Highlighting how restless Republicans are, a fifth who said last month they wouldn't change candidates did so anyway, along with half who said they might change. Only a third of Democrats who said they might change moved to a different contender.
People's drifting sentiments even pushed them across party lines, with 14 percent changing their loyalty as Democrats, Republicans or independents in roughly equal proportions. Among them was Anne Marie Pontarelli, who shifted from the GOP to Clinton because she liked her equivocal initial response to the controversy over states granting driver's licenses to illegal aliens.
"There are many shades of gray" on issues, said Pontarelli, 30, a consultant from Downers Grove, Ill. "The way she responded took a lot of guts."
No one in the GOP had a rougher ride in the past month than Thompson, the former Tennessee senator who joined the race in September and has slowly fizzled ever since. This month's poll showed he retained just over half of those who supported him in November, compared with six in 10 by Giuliani, Romney and John McCain and three in four by Huckabee.
While each candidate also picked up fresh supporters, Giuliani and Thompson saw their overall strength droop, with Giuliani losing the most. Huckabee's support rose, while McCain and Romney stayed about the same.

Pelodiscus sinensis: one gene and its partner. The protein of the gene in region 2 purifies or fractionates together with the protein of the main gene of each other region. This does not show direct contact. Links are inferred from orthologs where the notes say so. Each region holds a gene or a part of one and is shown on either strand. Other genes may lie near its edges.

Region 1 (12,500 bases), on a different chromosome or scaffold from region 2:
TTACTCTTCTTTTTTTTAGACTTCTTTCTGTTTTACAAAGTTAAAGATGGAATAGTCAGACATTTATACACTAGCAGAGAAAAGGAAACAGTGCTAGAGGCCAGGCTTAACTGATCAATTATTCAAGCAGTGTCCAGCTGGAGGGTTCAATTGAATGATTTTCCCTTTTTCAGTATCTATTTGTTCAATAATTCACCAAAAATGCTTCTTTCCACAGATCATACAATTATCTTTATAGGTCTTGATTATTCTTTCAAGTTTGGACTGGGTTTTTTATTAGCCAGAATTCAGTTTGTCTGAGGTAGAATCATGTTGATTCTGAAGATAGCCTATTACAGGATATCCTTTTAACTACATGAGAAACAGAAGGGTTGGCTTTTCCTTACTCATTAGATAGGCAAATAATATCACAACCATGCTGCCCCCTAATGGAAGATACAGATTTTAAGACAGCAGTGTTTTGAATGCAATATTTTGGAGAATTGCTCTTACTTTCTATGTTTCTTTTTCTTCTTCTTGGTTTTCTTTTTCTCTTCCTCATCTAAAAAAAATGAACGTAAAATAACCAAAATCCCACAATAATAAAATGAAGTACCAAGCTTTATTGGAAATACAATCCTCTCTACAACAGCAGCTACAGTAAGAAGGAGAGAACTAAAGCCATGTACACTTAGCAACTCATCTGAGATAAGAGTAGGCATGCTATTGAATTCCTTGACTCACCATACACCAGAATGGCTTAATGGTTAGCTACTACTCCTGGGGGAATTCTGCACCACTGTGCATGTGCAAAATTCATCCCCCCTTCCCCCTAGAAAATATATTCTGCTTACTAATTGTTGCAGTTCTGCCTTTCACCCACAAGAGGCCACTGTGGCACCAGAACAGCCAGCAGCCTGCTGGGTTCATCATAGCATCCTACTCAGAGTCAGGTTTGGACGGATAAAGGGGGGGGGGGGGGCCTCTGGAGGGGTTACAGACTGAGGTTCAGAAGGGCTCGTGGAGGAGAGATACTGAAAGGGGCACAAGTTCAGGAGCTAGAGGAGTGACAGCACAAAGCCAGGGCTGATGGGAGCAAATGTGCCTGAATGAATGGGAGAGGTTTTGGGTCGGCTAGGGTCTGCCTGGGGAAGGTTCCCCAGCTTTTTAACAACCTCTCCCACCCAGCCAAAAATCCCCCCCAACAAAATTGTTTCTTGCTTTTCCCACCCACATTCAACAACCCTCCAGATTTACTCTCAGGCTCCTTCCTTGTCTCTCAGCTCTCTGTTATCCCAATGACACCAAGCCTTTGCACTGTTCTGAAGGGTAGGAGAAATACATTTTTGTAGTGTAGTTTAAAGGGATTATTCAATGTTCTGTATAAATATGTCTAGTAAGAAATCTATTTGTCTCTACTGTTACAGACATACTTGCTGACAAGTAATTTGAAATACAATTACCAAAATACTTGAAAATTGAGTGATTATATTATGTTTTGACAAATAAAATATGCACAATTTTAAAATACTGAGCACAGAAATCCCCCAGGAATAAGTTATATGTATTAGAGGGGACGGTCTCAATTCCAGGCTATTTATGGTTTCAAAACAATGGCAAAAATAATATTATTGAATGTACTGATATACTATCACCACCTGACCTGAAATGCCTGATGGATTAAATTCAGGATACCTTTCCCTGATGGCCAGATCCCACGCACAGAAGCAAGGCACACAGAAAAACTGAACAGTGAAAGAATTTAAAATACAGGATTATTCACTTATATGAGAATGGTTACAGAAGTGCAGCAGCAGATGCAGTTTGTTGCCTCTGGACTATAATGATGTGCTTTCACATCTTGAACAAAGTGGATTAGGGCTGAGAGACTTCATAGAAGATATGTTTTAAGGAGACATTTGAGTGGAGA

Millicent Muller of Farmville, N.C., moved from Giuliani's camp to Romney's.
"I don't care if he's a Mormon," said Muller, 53, a homemaker, though some voters say that makes them reluctant to support the one-time Massachusetts governor. "The cheap shots at it offended me, and made me take a closer look at him. I don't see anything wrong with him."
Religion has played a pivotal role in Huckabee's rise, though in a more textured way than many polls have shown.
Roughly four in 10 white evangelical Christians have made a change since November, similar to other Republicans who shifted candidates. But 56 percent of evangelicals who found another candidate flocked to Huckabee, an ordained Baptist minister, giving him 36 percent of the support of one of the GOP's heavyweight voting blocs, well ahead of his rivals.